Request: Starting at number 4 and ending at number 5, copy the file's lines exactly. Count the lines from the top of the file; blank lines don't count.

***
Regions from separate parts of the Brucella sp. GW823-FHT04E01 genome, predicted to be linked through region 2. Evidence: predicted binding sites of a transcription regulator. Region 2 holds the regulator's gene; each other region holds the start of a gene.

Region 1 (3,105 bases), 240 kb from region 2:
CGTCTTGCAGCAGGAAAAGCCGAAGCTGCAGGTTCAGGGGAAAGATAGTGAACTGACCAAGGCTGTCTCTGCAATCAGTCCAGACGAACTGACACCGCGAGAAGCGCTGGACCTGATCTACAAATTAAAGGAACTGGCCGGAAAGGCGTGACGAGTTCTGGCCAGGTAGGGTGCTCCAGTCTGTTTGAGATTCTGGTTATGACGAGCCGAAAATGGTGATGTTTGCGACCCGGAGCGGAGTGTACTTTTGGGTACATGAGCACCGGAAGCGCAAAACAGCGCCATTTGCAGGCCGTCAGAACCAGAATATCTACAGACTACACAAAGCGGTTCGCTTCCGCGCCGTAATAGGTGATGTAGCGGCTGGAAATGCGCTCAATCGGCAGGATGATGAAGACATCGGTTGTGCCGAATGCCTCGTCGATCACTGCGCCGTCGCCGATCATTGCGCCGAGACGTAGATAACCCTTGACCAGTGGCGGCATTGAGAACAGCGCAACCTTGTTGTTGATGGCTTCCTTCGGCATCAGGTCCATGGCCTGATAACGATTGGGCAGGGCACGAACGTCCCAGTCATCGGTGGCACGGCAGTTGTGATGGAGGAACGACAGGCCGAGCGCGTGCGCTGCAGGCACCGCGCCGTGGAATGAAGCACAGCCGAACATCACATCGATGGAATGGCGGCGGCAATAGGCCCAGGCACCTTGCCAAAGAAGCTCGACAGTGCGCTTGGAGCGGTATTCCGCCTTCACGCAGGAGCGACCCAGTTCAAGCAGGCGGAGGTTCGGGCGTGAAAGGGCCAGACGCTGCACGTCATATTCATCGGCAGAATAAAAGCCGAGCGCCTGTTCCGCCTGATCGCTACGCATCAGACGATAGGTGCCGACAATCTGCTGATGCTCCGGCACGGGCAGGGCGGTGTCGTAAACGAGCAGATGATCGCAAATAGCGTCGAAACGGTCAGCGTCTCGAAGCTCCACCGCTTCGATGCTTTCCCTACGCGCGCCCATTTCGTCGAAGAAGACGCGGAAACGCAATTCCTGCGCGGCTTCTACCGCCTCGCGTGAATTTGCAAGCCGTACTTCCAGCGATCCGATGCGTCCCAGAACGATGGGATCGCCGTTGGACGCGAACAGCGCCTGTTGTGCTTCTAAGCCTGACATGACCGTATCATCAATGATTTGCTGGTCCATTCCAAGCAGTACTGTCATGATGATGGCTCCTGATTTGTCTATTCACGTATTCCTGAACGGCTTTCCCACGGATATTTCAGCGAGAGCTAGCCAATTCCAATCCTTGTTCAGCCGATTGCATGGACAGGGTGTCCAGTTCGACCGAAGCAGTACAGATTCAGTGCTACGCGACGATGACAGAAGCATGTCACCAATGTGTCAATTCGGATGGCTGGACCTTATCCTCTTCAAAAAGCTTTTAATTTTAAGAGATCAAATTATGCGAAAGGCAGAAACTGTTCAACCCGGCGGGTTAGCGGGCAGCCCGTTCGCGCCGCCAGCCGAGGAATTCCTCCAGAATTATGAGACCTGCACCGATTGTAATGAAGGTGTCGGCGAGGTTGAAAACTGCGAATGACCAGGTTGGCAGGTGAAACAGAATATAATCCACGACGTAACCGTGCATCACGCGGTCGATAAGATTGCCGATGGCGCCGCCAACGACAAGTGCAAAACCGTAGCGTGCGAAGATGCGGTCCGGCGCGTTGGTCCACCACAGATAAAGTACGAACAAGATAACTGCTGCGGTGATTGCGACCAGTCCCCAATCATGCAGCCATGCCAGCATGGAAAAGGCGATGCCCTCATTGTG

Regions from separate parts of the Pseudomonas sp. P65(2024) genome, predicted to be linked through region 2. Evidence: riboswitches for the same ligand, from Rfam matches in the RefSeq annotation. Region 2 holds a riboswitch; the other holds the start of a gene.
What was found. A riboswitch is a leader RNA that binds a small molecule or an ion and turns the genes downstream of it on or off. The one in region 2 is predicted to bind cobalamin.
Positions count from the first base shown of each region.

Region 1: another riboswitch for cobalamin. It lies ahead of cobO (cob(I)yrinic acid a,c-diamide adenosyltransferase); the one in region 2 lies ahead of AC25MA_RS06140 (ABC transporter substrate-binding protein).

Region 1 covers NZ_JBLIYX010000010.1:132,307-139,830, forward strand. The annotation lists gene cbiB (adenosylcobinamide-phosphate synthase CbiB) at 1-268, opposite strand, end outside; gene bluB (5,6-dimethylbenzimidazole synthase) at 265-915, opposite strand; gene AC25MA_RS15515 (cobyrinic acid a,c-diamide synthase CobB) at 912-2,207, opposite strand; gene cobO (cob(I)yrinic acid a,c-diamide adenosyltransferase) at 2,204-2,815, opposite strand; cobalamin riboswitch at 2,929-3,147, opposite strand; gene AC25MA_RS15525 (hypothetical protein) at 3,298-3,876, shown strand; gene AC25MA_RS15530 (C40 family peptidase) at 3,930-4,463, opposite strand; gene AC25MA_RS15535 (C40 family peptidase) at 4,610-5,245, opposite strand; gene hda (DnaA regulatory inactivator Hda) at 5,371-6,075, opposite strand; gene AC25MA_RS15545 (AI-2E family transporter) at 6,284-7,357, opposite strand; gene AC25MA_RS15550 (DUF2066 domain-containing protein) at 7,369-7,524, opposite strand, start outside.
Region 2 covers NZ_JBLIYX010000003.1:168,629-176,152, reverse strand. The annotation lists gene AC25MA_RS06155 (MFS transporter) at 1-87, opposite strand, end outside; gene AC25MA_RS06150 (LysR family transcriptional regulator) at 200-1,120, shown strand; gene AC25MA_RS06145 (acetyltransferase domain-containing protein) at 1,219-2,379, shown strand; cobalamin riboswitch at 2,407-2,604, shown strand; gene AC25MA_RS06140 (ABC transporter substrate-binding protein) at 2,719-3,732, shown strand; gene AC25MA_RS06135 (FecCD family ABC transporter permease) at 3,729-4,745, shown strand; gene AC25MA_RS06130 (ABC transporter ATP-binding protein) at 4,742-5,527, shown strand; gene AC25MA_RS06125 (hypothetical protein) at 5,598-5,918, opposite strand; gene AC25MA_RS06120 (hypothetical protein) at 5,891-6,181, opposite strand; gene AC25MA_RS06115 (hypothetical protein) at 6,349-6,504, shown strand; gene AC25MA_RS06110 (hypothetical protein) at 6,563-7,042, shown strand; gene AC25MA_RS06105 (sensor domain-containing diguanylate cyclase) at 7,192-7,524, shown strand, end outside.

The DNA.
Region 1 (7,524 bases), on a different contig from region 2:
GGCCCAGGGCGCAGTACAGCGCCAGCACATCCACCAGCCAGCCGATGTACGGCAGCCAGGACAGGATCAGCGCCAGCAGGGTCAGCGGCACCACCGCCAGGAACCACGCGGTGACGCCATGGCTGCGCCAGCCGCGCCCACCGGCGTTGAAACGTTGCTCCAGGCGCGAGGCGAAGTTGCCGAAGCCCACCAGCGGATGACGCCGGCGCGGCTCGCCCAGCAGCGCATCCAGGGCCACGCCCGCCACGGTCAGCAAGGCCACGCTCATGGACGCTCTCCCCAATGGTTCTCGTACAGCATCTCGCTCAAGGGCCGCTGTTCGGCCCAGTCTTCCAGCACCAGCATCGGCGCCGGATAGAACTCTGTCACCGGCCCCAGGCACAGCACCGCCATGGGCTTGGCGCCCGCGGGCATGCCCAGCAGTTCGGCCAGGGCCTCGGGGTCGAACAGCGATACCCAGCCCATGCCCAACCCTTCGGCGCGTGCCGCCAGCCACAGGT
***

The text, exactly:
Regions from separate parts of the Pseudomonas sp. P65(2024) genome, predicted to be linked through region 2. Evidence: riboswitches for the same ligand, from Rfam matches in the RefSeq annotation. Region 2 holds a riboswitch; the other holds the start of a gene.
What was found. A riboswitch is a leader RNA that binds a small molecule or an ion and turns the genes downstream of it on or off. The one in region 2 is predicted to bind cobalamin.